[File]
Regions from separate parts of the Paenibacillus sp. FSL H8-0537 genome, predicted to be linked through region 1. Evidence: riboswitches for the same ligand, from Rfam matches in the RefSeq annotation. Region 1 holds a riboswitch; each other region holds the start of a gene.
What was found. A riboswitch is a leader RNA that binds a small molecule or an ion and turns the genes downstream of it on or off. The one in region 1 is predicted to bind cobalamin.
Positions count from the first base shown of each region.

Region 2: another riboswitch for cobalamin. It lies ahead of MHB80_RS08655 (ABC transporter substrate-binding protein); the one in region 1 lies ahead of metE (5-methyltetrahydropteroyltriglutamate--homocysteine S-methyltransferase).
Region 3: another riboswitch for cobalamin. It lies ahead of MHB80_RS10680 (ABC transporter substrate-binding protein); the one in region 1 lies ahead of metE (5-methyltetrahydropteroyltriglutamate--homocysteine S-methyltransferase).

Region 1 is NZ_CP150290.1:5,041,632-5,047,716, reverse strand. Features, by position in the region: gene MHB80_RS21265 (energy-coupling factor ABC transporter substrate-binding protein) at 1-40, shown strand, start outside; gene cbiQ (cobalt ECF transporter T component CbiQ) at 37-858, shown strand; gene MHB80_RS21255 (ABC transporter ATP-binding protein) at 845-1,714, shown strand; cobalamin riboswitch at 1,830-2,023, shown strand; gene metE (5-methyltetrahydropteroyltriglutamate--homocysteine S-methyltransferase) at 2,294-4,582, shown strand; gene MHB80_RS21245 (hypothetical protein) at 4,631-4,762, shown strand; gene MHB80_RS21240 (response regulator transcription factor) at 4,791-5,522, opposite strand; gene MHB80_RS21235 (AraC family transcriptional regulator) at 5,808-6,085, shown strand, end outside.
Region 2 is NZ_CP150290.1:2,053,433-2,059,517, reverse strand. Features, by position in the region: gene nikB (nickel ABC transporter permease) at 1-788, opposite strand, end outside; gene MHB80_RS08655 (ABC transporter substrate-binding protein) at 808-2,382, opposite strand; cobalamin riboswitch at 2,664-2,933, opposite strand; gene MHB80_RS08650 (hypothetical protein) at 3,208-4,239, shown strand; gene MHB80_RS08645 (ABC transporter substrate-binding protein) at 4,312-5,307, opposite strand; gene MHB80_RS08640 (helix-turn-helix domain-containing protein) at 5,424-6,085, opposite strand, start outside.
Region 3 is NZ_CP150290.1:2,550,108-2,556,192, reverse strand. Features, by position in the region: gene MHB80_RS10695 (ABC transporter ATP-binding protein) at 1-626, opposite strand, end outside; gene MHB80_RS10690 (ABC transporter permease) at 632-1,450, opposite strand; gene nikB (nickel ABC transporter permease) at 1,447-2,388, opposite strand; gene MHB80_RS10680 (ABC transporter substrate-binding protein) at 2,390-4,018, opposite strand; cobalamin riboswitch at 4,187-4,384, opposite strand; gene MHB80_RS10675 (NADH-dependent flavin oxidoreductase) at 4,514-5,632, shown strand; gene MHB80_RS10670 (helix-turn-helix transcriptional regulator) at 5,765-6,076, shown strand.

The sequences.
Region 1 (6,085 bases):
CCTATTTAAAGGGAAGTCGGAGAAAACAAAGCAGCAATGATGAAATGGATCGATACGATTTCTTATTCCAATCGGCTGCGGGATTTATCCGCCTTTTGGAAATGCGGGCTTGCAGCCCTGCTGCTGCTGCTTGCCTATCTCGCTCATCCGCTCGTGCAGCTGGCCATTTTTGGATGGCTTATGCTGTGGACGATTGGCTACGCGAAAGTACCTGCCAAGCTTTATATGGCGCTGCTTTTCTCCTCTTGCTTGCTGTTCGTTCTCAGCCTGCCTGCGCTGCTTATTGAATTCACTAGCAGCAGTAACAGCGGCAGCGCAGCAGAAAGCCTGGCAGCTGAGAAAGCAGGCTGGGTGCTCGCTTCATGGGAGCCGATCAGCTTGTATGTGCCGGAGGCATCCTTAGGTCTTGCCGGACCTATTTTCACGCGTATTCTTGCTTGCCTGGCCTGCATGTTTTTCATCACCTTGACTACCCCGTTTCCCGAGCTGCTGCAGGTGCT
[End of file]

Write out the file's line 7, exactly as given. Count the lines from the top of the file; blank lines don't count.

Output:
Region 2 is NZ_CP150290.1:2,053,433-2,059,517, reverse strand. Features, by position in the region: gene nikB (nickel ABC transporter permease) at 1-788, opposite strand, end outside; gene MHB80_RS08655 (ABC transporter substrate-binding protein) at 808-2,382, opposite strand; cobalamin riboswitch at 2,664-2,933, opposite strand; gene MHB80_RS08650 (hypothetical protein) at 3,208-4,239, shown strand; gene MHB80_RS08645 (ABC transporter substrate-binding protein) at 4,312-5,307, opposite strand; gene MHB80_RS08640 (helix-turn-helix domain-containing protein) at 5,424-6,085, opposite strand, start outside.